5.1.2 Adaptive management strategy
For some HCPs, the adaptive management strategy will be an integral part of an operating conservation program that addresses the uncertainty in the conservation of a species covered by an HCP. The strategy should identify the uncertainty, develop experimental strategies to answer questions relating to the uncertainty, integrate a monitoring program that detects the necessary information, and incorporates a feedback loop that links implementation and monitoring to a decision-making process that results in appropriate changes in management. This strategy should ultimately achieve the biological goals of the HCP.

 

5.2 Measures to Minimize Impacts
Describe measures that will be implemented to avoid or minimize project impacts to covered species (e.g., education program for project workers, pre-activity surveys, plant or animal relocation, timing restrictions, vehicle speed limits, prohibitions on pets, etc.).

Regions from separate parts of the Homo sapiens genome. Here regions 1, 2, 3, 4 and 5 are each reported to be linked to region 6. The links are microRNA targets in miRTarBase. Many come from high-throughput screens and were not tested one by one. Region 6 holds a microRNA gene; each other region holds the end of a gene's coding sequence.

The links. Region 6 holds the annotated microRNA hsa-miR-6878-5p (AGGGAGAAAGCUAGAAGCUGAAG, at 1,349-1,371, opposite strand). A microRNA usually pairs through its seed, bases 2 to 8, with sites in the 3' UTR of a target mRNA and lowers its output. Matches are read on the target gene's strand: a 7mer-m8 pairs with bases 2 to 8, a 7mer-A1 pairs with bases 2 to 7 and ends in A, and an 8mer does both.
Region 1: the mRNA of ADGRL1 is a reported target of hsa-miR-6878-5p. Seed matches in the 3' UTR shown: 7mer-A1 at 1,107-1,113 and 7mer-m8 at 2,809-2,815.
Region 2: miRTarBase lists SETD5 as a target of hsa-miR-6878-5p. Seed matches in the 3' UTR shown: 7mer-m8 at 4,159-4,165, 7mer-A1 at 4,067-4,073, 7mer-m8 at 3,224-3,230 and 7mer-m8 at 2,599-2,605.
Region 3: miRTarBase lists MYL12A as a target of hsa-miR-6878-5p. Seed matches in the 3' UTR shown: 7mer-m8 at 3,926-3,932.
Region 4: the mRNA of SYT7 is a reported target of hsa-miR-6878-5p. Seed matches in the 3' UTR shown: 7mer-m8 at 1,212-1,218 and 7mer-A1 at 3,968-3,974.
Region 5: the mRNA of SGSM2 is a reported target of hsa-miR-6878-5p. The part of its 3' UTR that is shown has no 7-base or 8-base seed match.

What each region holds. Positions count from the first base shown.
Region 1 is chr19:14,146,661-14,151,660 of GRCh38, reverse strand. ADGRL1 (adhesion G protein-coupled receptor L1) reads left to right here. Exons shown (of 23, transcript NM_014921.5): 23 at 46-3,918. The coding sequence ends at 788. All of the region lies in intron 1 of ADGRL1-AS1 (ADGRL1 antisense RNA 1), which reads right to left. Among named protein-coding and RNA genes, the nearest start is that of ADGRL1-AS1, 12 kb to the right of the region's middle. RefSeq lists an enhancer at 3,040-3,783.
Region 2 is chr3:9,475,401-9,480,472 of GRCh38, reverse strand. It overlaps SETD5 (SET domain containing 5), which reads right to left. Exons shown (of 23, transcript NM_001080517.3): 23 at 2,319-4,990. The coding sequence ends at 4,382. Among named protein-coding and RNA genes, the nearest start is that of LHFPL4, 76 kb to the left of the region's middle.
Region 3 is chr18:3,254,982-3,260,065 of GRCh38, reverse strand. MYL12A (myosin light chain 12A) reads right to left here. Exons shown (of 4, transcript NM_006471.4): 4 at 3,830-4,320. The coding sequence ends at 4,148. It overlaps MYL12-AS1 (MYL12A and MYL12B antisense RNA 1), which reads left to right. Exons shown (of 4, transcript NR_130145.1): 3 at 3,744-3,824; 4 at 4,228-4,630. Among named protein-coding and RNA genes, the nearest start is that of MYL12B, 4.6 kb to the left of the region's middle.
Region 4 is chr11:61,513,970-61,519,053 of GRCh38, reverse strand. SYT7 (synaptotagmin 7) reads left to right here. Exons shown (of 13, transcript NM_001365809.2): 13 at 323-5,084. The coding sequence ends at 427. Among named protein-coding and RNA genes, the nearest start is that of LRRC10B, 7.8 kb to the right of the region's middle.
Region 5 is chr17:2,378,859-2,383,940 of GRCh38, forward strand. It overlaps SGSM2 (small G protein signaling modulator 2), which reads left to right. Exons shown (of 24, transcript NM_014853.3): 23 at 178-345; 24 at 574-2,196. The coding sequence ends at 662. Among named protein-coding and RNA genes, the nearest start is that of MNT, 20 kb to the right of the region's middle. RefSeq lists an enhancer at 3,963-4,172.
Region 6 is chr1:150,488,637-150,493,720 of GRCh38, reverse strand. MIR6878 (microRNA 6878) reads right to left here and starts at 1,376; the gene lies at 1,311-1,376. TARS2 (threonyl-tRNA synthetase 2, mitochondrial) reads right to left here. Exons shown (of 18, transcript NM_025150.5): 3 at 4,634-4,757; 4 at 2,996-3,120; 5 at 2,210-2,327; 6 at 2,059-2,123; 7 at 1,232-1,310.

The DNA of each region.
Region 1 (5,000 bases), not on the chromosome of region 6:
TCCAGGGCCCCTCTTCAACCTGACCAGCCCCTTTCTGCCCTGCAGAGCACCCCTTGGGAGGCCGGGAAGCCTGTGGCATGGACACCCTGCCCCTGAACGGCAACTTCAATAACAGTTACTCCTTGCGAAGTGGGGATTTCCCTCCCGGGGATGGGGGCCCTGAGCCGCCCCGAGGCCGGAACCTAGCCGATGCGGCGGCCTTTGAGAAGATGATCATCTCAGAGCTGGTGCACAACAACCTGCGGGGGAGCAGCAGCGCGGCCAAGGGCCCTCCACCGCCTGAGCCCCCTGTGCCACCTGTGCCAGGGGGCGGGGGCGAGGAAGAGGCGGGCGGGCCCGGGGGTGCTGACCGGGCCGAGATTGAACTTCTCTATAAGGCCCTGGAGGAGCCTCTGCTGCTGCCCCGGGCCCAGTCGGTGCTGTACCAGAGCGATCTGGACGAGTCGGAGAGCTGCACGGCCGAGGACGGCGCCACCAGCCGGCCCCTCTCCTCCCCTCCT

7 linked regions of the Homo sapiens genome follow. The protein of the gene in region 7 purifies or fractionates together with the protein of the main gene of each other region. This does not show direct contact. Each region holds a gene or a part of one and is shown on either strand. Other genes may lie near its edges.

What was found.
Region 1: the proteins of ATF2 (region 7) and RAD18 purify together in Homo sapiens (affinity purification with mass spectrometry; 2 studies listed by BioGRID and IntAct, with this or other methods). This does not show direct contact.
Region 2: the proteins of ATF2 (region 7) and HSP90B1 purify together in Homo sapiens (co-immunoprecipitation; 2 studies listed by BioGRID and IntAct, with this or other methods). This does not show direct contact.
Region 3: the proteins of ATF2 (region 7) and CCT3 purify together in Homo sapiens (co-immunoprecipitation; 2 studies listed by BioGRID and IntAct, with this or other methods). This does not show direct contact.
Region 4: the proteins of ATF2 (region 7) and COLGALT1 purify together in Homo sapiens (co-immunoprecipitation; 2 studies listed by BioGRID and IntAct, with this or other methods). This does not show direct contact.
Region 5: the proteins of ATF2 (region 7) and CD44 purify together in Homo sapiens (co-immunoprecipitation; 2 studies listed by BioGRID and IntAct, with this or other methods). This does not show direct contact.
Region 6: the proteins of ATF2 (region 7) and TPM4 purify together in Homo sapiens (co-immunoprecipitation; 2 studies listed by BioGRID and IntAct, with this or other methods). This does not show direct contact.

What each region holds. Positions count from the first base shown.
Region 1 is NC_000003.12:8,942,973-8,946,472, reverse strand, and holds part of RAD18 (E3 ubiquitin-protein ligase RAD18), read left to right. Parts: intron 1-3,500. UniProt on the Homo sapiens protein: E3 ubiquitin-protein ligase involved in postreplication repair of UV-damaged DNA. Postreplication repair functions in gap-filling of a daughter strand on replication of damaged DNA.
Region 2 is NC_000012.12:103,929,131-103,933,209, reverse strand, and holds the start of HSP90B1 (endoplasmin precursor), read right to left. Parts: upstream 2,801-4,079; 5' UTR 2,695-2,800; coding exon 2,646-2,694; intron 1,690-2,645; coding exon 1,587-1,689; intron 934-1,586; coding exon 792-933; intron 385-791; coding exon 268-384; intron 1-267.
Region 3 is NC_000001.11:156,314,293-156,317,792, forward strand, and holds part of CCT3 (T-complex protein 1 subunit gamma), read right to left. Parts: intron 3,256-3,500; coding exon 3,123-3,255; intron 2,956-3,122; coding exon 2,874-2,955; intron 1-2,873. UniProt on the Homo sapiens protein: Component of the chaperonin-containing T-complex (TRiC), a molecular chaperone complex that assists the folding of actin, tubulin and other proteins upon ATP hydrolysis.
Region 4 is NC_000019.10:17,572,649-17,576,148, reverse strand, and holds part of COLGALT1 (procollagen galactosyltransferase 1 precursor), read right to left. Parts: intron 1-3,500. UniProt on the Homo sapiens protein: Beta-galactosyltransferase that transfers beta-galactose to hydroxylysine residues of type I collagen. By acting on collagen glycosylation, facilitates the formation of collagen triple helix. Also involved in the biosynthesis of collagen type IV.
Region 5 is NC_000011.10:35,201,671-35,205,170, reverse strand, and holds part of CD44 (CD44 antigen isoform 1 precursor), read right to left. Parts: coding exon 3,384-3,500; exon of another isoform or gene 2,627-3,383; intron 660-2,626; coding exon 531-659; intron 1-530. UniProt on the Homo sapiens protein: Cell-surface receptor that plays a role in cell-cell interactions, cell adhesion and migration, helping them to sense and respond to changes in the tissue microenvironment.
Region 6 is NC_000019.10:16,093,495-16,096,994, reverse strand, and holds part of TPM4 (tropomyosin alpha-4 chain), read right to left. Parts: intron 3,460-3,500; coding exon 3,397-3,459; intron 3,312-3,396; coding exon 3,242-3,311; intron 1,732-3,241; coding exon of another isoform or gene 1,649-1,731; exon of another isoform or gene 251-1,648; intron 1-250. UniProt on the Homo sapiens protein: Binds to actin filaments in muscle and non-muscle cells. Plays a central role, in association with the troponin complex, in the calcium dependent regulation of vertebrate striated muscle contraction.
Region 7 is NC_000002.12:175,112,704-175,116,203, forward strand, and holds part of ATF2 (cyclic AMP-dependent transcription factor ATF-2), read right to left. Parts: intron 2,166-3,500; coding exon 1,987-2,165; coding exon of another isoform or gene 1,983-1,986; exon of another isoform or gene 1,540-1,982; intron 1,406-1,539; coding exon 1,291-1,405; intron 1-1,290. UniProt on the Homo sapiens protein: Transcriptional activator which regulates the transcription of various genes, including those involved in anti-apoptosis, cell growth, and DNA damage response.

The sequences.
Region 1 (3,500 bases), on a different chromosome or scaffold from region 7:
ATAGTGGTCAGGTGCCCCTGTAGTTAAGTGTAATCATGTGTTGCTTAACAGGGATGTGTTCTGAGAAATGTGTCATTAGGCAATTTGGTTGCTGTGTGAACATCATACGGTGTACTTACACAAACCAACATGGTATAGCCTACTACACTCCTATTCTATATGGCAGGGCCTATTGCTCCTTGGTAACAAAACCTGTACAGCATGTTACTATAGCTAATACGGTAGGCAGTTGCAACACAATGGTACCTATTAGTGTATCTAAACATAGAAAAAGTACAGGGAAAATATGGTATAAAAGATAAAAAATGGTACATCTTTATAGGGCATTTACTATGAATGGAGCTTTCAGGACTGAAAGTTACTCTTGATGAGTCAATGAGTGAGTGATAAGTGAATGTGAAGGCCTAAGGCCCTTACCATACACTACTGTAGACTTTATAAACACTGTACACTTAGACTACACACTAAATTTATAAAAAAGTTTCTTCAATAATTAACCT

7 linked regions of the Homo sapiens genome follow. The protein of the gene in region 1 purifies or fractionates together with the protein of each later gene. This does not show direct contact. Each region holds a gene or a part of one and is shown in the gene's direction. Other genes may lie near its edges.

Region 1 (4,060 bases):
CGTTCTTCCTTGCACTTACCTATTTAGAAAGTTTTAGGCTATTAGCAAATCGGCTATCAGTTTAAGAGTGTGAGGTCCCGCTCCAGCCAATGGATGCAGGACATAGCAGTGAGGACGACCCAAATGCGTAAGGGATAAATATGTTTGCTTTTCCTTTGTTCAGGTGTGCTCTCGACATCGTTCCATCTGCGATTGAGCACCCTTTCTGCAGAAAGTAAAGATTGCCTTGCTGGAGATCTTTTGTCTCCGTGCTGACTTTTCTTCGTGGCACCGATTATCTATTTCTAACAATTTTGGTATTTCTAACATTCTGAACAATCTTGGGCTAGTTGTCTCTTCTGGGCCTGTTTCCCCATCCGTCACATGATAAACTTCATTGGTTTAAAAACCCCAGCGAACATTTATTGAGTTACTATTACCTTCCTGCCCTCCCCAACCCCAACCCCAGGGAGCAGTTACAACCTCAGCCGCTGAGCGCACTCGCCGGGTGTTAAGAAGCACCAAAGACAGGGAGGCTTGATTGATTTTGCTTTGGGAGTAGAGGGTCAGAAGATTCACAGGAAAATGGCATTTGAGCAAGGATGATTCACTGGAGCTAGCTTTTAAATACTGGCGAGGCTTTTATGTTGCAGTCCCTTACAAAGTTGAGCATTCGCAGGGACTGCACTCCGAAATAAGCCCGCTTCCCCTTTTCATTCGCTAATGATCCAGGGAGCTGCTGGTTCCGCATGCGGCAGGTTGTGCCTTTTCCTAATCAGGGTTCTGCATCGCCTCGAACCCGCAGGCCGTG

5.3 Measures to Mitigate Unavoidable Impacts
Describe measures that will be implemented to mitigate or compensate for unavoidable impacts (e.g., establishment of permanent habitat preserve, purchase of credits in a habitat bank, enhancement of degraded habitat, etc.)

 

5.4 Monitoring and Reports
Describe the monitoring measures that will be implemented to 1) evaluate compliance; 2) determine if the biological goals and objectives are being met; and, 3) provide feedback information for the adaptive management strategy.

 

Describe any reports that will be prepared as part of the mitigation and monitoring process (e.g., annual report assessing take that occurred, annual report on habitat acquisition, monthly report on species occurrence, etc.). Include information on the contents of the reports, frequency of reports, due dates, who will prepare reports, and to whom reports will be submitted.

 

6.0 FUNDING

6.1 Funding for Minimization and Mitigation Measures